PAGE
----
walttreeRuffed Grouse Society Magazine, Book Reviews, Fall, 2014:
“This new book by Walt Lesser and Lisa M. Weisse is a wonderful addition to your sporting library, whether or not you like the Ryman- type of English setter. There is exhaustive research utilizing kennel literature and a collection of pedigrees documenting George Ryman’s breeding program. The authors have unraveled the mystique and misconception of the controversial George Ryman and his setters.

They have pieced together the evolution of Ryman’s breeding program as well as its rise and fall after his passing in 1961. It depicts his wife Ellen running the kennel operation on her own before marrying Carl Calkins in 1963. Ellen and Carl then continued breeding the Ryman- type setter until 1975, when they sold to Robert Sumner and David Francis who moved the operation to Hillsboro, WV.

This is an intriguing story and sets the record straight, showing how breeders other than George Ryman changed the type of setter from what Ryman originally developed. It also explains how a small circle of breeders, who knew exactly the kind of dog Ryman achieved, continued this line in the Appalachian Mountain region.

The Real Ryman Setter also serves up a delightful mix of hunting stories in the Appalachian Mountains, with a description of the different types of ruffed grouse habitat in these mountains, including favored foods of this bird. The gunning tales provide valuable insights into handling, training, and hunting grouse and woodcocks. There is an interesting association with George Bird Evans and the Old Hemlock setters; the Worden’s Hotel in Davis, West Virginia, and the Canaan Valley woodcock cover which Evans called “The Gates.” Some who have read Evans will draw an engaging connection with a pleasing amount of detail.”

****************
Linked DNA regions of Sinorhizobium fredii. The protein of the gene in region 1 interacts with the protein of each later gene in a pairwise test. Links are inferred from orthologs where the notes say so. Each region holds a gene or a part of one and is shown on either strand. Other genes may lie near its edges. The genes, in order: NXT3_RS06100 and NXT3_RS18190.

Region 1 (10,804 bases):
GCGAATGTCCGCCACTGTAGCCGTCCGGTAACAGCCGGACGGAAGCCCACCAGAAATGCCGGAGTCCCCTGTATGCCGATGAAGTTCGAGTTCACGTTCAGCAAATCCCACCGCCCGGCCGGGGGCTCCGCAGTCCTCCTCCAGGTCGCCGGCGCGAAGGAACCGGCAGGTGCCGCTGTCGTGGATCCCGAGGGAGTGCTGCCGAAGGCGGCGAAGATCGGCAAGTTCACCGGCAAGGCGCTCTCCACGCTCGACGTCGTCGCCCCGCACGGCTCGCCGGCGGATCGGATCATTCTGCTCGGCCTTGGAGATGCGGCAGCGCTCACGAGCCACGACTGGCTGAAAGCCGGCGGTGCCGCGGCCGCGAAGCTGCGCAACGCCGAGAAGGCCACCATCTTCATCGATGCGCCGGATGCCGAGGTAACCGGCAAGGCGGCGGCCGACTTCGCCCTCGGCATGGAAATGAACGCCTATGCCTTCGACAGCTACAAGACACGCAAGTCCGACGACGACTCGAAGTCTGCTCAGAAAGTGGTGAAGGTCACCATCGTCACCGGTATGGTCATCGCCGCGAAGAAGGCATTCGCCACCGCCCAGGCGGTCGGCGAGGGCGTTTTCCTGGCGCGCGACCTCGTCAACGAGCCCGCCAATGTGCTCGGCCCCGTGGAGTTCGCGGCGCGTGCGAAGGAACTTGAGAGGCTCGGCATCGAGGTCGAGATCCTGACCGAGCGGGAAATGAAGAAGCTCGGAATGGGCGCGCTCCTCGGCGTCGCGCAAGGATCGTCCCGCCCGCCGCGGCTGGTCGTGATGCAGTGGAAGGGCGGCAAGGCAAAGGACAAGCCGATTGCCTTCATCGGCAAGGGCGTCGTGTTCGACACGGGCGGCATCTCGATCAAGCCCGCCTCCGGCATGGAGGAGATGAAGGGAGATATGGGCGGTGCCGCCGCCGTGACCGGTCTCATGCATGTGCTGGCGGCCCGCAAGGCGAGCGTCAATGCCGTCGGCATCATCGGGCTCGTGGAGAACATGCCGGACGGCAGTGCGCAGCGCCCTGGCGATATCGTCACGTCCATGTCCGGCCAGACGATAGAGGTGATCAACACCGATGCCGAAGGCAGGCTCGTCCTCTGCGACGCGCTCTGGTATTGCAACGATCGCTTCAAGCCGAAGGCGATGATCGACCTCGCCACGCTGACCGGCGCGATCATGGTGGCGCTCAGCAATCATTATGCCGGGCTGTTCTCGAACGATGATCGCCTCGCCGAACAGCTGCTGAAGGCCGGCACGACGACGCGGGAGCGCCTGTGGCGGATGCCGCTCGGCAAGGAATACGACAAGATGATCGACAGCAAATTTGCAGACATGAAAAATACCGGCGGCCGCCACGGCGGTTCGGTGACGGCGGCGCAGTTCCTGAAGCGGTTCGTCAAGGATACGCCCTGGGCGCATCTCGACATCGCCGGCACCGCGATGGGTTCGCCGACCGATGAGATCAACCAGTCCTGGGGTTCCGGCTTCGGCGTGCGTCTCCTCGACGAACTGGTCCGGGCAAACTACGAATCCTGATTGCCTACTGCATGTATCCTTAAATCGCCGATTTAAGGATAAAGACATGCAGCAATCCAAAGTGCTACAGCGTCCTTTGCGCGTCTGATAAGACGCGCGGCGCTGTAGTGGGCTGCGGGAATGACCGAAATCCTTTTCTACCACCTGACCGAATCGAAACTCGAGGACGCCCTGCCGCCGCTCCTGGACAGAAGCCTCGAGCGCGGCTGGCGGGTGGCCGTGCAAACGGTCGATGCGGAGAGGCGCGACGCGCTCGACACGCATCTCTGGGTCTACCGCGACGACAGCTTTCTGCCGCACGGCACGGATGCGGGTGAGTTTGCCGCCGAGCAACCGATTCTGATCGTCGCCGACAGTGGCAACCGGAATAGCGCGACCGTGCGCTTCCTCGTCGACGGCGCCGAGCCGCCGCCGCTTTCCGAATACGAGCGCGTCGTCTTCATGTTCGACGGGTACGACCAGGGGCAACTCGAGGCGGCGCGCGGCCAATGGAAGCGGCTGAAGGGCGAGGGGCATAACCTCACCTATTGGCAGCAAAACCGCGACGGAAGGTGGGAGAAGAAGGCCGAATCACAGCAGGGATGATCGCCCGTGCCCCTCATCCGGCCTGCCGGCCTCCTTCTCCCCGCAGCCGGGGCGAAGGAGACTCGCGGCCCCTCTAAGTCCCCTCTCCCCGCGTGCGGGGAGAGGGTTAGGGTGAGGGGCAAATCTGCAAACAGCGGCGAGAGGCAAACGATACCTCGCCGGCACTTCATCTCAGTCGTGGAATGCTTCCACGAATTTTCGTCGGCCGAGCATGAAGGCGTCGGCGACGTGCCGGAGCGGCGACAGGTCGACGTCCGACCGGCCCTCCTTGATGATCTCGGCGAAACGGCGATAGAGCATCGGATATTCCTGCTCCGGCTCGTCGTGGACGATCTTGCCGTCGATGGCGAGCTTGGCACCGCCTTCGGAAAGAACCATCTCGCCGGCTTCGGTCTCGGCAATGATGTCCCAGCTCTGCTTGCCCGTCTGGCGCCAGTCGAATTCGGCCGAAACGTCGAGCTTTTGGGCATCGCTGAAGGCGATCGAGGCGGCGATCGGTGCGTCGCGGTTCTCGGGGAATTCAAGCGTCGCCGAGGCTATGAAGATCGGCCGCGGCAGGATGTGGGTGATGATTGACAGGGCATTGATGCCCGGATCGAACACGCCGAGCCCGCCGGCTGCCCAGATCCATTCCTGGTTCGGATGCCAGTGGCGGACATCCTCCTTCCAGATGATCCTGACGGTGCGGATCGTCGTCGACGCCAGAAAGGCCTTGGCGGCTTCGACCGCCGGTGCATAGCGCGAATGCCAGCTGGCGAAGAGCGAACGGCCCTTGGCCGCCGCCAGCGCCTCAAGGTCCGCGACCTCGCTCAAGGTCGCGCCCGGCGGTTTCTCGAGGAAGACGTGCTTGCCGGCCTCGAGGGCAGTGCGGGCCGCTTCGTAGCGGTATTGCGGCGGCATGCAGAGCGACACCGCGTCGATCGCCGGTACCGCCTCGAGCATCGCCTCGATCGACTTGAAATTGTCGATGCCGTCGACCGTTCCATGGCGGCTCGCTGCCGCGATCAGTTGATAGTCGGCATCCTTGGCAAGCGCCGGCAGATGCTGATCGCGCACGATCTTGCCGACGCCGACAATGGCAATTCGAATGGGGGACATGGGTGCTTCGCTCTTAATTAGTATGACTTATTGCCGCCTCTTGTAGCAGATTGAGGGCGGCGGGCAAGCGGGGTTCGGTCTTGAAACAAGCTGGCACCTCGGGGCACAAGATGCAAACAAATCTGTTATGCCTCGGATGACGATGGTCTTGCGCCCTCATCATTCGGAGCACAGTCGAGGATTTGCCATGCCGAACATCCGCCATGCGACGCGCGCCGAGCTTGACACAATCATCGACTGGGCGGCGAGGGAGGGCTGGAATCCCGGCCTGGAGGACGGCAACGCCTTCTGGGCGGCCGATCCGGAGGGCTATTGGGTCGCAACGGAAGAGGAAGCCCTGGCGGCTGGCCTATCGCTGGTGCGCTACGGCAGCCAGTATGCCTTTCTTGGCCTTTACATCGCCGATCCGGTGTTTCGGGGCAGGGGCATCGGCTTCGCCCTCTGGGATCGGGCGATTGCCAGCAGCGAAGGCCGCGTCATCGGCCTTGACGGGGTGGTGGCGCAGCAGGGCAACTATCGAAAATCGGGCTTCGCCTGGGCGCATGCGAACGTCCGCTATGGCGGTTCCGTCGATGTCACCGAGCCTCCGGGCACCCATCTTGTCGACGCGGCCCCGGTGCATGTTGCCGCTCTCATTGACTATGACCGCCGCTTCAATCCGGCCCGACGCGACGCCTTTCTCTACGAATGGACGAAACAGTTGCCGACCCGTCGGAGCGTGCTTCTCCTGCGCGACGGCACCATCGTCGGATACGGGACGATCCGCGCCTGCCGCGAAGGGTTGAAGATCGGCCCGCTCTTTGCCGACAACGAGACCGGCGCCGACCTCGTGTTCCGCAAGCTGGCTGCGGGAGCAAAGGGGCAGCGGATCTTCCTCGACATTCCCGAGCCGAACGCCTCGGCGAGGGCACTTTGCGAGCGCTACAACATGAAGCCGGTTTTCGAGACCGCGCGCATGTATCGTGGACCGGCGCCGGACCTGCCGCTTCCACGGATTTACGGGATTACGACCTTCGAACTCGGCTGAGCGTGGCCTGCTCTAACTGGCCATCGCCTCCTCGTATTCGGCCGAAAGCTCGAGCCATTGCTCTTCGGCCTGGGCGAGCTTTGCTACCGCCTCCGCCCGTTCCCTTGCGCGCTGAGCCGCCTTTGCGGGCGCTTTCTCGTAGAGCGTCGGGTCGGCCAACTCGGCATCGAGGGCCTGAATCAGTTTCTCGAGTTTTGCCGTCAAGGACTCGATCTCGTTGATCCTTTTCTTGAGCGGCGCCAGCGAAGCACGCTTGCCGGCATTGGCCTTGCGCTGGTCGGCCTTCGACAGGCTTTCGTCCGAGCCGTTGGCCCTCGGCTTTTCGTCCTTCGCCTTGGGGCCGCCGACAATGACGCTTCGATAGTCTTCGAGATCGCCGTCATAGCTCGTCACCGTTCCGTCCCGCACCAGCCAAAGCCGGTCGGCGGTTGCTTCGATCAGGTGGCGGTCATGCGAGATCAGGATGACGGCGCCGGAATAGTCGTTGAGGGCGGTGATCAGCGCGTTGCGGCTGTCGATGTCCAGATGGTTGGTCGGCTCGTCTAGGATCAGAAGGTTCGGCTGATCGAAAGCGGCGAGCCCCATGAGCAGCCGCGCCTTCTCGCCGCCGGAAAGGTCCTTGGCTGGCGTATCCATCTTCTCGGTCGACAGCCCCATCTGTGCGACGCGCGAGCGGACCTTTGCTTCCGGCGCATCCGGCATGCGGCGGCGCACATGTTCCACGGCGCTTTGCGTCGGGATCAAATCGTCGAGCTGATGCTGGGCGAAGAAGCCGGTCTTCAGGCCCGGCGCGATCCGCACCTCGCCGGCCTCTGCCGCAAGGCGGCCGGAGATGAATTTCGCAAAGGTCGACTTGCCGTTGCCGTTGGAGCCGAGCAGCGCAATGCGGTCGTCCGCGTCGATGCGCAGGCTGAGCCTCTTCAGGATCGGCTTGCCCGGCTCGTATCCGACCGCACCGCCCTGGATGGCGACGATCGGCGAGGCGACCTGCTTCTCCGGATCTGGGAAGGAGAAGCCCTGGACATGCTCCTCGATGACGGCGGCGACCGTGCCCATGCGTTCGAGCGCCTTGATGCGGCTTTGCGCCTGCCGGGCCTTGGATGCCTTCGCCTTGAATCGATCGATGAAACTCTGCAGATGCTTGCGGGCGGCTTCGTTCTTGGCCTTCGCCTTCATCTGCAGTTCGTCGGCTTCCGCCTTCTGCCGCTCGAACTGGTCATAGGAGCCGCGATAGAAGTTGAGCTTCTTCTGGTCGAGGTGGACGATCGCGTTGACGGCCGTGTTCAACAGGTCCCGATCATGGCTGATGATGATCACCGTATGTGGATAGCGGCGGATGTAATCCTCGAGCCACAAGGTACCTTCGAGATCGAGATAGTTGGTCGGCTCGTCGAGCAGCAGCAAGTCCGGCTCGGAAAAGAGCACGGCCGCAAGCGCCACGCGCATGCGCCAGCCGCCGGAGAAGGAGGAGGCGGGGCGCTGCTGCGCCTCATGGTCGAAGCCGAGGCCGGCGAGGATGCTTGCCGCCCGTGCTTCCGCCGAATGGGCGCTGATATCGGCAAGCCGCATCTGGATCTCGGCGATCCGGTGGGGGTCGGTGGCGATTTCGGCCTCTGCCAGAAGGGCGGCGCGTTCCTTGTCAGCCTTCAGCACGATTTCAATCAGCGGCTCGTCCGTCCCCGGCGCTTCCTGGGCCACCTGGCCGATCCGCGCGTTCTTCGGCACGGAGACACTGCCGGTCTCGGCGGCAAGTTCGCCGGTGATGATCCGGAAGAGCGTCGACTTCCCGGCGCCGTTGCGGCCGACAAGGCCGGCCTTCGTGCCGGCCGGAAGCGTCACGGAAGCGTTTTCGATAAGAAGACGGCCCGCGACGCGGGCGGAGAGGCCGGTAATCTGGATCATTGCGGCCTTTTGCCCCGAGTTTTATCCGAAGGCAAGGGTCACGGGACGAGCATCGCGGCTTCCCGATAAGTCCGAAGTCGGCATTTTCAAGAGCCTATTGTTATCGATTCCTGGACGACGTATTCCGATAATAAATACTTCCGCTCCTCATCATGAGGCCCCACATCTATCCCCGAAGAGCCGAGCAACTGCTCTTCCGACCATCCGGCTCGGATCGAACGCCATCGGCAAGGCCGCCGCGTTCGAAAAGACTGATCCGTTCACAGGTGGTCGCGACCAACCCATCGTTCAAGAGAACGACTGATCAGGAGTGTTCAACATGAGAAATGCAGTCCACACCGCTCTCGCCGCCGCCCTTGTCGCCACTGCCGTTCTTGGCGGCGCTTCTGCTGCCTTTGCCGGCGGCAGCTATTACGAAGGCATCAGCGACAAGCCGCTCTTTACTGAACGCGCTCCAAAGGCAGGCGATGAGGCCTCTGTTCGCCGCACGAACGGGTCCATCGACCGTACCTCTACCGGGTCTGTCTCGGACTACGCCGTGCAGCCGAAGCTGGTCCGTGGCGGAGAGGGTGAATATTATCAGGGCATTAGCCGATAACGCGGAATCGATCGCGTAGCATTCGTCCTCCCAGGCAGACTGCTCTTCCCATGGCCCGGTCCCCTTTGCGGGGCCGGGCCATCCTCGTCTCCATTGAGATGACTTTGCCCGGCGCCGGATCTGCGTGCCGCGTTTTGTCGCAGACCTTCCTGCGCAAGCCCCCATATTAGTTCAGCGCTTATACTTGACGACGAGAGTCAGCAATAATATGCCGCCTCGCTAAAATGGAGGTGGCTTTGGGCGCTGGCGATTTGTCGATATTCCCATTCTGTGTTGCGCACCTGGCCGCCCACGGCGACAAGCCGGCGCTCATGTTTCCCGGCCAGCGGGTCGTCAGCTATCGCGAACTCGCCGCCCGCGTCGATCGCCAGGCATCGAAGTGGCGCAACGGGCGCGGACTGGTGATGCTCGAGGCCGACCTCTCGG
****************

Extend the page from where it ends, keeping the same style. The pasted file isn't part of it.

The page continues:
Art Wheaton

Upland Almanac Magazine Summer 2014 Tailgate Review:
“This new addition to the history of the English setter is exceptionally well written and immediately impressed us with the passion of the authors for their subject. Each brings important talents to this book making it at once the history of a man uniquely positioned in time to influence the breed, enchanting stories of the results of that influence as seen in the dogs themselves in their natural element, and a scholarly, yet very readable, detailed account of their breeding and performance from the earliest days of focused development.

The book is divided into five chapters, but really there are three parts: An introduction to the complex man that was George Ryman, later expanded by the insights gained from the exhaustive analysis of his breeding program; Walter Lesser’s personal exposure to and history with dogs carrying the genes developed by George Ryman combined with descriptions of the contributions of a group of altruistic and dedicated breeders whose grail is the continuation of the breed as George Ryman molded it; and the exhaustive depiction of the breed’s history taken from the printed record as opposed to anecdote, which has often been the case in the past.